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  • Writer's pictureJimmy Hamilton

Supply chains in 2022: shortages will continue, but for some sellers there will be too much stock.

Beth Daley Editor and General Manager | January 7, 2022, 10.20am EST

Shipping containers have been in short supply. Blakeley/Alamy

Everything was about shortages in 2021. COVID vaccine shortages at the start of the year were replaced by fears that we would struggle to buy turkeys, toys or electronic gizmos to put under the Christmas tree. For most of the year, supermarket shelves, car showrooms and even petrol stations were emptier than usual. Some shortages were resolved quickly, others linger. So, are we facing another year of shortages, or will the supply chain crisis abate in 2022?

It’s worth reflecting that the shortages have happened for many reasons. During the early 2020 lockdowns, a sudden run-on essential such as toilet paper and pasta left shelves around the world bare. Singapore ran out of eggs as consumers hoarded them, for example. Retailers ordered more eggs, desperate to satisfy demand. But once the demand had been satisfied, there was suddenly an oversupply. In June of that year, distributors threw away 250,000 eggs.

This is what happens when demand temporarily changes. The effect magnifies with each tier of the supply chain as every supplier adds an extra buffer to their order to be on the safe side. Minute changes in customer demand can therefore result in huge extra demand for raw materials. This is called the bullwhip effect. As with a whip, a small flick of the wrist can lead to a big crack at the other end.

The bullwhip effect can be from demand suddenly falling as well as rising, and during the pandemic these forces have sometimes combined. For instance, a combination of the crash in demand for new cars and higher demand for devices like laptops and games consoles for lockdown entertainment contributed to the semiconductor-chip shortage.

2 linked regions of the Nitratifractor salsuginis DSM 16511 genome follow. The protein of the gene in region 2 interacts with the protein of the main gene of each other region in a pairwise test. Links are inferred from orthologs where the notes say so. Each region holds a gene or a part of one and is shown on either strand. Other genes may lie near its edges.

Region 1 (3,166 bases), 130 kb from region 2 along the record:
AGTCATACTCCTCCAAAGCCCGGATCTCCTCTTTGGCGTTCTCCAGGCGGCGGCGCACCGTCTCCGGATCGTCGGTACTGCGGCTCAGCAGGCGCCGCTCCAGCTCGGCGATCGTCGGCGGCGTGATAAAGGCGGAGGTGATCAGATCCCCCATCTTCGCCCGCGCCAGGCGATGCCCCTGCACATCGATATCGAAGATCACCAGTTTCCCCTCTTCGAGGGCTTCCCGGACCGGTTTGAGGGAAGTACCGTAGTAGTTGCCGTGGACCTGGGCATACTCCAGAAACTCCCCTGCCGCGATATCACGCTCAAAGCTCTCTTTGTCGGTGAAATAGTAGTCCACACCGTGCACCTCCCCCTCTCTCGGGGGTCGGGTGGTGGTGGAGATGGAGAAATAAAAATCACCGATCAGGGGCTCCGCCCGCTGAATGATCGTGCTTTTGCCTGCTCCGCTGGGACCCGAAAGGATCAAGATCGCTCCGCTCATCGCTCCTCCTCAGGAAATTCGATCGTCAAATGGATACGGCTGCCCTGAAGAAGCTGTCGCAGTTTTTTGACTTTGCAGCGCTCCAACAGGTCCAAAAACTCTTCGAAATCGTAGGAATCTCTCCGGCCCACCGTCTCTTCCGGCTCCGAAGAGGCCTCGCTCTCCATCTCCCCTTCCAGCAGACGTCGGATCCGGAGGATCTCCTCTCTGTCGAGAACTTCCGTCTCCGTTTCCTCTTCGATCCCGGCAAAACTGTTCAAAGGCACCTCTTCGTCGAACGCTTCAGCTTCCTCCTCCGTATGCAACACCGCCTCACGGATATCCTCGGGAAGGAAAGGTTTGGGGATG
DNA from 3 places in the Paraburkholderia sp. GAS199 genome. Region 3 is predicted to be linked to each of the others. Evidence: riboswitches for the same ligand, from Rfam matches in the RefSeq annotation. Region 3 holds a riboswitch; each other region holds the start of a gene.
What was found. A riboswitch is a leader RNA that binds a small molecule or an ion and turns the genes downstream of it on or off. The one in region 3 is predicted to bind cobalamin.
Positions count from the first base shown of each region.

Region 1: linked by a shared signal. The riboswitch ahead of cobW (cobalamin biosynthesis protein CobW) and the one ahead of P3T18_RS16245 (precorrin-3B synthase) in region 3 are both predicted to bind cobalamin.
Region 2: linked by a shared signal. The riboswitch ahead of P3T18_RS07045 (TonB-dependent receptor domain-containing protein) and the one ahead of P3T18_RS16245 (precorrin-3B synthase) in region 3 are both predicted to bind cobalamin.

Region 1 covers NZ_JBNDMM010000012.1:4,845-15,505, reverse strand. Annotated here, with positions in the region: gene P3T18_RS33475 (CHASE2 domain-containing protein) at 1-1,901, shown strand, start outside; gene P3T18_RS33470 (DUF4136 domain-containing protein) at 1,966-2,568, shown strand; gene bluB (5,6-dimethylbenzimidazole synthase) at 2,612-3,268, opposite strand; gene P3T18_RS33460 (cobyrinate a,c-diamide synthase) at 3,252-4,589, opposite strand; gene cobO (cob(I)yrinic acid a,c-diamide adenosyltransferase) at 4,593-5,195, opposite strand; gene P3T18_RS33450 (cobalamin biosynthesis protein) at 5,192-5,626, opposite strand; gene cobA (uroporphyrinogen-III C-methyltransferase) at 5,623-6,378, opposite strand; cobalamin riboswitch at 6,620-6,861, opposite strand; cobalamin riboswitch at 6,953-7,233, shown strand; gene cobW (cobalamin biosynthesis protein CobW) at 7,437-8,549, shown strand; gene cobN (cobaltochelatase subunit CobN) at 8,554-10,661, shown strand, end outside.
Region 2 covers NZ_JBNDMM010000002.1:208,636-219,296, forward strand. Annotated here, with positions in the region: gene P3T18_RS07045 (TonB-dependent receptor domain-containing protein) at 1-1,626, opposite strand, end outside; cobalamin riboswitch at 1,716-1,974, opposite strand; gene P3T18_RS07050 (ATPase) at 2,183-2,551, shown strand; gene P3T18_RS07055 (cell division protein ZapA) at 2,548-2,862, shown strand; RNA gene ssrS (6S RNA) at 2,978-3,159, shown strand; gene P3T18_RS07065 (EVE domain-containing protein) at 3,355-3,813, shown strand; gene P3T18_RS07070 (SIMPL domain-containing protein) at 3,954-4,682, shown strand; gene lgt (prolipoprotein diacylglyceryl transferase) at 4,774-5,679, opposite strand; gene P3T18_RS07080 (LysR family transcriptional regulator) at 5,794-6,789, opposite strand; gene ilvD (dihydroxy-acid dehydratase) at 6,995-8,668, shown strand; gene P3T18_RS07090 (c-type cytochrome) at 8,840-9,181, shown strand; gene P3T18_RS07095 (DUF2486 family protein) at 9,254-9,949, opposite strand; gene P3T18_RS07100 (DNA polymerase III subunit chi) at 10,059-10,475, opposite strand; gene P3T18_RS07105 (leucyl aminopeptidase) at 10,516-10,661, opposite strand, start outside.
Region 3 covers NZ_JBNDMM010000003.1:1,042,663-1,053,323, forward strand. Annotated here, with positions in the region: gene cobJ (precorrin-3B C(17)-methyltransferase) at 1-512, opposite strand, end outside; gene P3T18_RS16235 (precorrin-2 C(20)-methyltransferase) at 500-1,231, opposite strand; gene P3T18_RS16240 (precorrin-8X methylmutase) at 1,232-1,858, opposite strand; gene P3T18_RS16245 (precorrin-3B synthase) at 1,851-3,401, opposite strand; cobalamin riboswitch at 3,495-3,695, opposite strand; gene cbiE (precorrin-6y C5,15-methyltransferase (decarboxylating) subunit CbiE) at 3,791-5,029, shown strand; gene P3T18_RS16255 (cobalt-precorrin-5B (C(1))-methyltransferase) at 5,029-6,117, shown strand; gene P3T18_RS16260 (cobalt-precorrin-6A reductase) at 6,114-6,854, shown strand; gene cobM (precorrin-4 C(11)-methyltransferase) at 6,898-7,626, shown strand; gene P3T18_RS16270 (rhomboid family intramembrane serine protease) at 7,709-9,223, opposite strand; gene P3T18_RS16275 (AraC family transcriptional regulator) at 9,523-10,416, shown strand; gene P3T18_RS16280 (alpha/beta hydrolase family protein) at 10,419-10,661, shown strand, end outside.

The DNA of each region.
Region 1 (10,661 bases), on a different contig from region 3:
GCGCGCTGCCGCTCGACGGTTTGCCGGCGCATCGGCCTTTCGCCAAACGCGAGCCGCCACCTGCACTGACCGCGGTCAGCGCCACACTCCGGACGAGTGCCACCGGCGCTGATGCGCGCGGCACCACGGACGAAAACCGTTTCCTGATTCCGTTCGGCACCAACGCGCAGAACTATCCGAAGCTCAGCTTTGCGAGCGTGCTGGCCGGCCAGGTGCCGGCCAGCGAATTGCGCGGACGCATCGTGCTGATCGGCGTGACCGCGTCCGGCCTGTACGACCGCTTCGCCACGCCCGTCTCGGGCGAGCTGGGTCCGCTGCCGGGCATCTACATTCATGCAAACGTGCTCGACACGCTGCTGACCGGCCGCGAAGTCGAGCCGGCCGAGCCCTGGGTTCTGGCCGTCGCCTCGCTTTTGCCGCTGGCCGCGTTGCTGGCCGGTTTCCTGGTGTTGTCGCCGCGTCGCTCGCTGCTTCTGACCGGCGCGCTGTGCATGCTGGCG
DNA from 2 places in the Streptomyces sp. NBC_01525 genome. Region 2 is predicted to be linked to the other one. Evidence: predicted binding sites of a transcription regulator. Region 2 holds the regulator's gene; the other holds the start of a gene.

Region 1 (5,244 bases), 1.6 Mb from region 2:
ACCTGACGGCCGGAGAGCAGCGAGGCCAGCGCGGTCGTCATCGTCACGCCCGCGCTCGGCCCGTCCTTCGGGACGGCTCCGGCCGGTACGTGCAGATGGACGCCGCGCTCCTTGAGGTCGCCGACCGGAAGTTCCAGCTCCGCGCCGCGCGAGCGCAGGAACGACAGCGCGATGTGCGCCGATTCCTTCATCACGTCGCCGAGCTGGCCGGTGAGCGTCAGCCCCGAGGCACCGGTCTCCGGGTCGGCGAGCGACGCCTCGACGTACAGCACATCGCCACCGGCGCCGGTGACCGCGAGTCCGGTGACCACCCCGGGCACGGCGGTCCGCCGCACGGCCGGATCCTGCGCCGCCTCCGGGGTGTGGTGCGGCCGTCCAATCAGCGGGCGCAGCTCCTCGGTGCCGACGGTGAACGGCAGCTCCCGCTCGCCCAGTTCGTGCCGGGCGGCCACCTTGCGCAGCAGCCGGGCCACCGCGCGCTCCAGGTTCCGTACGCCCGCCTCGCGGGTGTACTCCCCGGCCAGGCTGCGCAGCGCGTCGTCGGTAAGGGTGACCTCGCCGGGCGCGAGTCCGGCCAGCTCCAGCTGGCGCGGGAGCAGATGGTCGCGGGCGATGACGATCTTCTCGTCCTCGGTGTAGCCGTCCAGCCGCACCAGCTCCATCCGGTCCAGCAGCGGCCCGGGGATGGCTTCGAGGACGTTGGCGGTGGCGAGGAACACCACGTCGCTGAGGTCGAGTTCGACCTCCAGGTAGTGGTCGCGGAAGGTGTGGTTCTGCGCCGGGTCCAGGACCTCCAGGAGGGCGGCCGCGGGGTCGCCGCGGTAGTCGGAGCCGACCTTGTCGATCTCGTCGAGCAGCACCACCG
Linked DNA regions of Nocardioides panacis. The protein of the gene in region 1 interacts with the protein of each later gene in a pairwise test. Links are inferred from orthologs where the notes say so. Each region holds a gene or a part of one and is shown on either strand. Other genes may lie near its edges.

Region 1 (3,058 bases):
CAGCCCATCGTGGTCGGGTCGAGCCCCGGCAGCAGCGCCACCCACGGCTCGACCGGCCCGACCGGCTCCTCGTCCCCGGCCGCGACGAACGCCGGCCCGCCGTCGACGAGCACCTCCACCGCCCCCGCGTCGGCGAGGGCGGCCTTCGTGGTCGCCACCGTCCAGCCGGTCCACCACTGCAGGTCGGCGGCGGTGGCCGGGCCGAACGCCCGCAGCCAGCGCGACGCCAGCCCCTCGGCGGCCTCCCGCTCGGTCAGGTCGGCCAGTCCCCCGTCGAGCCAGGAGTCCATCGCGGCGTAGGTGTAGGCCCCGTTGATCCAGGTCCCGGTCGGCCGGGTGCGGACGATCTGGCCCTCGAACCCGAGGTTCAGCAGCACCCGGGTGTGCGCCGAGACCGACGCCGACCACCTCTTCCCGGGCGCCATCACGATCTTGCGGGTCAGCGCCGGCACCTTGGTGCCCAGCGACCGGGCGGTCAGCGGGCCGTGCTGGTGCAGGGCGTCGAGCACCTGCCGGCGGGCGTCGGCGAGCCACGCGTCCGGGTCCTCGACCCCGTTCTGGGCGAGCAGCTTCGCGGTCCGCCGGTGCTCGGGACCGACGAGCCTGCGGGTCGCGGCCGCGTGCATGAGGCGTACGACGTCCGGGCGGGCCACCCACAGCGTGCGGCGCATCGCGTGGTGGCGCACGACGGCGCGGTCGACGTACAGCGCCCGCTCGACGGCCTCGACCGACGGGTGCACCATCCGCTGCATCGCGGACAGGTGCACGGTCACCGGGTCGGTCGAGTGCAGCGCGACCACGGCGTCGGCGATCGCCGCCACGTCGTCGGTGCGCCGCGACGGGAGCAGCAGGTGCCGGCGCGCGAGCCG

With modern cars sometimes containing 3,000 chips, car makers are major customers for chips. But as car sales plummeted in 2020, supplies of chips were redirected to manufacturers of smaller electronic goods. When demand for cars picked up again a few months later, there were not enough chips to go around. Carmakers were forced to stop production lines and couldn’t make enough cars to satisfy demand. They also started hoarding chips, making the shortages worse.

Semiconductor shortages have made life tough for carmakers. EPA

Shipping shenanigans

Other imbalances in today’s supply chains are larger than competing companies or industries. Shipping containers move some 1.9 billion tonnes per year by sea alone, including virtually all imported fruits, gadgets and appliances. Normally containers are continually loaded, shipped, unloaded and loaded again, but severe trade disruptions resulting from lockdowns and border closures broke that cycle.

Containers were left in wrong locations as trade shifted, shipping capacity was reduced and vessels couldn’t land where and when they intended. Coupled with congested ports and problems with timely unloading and onward transportation, a typical container now spends 20% longer in transit than before the pandemic.

Shipping rates have soared in this environment. Prices on major east-west trade routes have increased by 80% year on year, which is bad news for economic recovery. Even a 10% increase in container freight rates can reduce industrial production by around 1%.

The human factor

Technological advancement may have reshaped manufacturing, but production and delivery still rely heavily on people. Waves of layoffs in production due to lockdowns resulted in labour shortages when demand picked up. To give one example, Vietnam saw a mass exodus of workers from industrial hubs to rural areas, which could not easily be reversed.

Worker shortages were particularly evident with lorry drivers in the UK and other countries. The sector already struggled to recruit and retain drivers because of pressures of rising demand, an ageing workforce and worsening working conditions. Meanwhile, Brexit has made it harder for migrant drivers to work in the UK.

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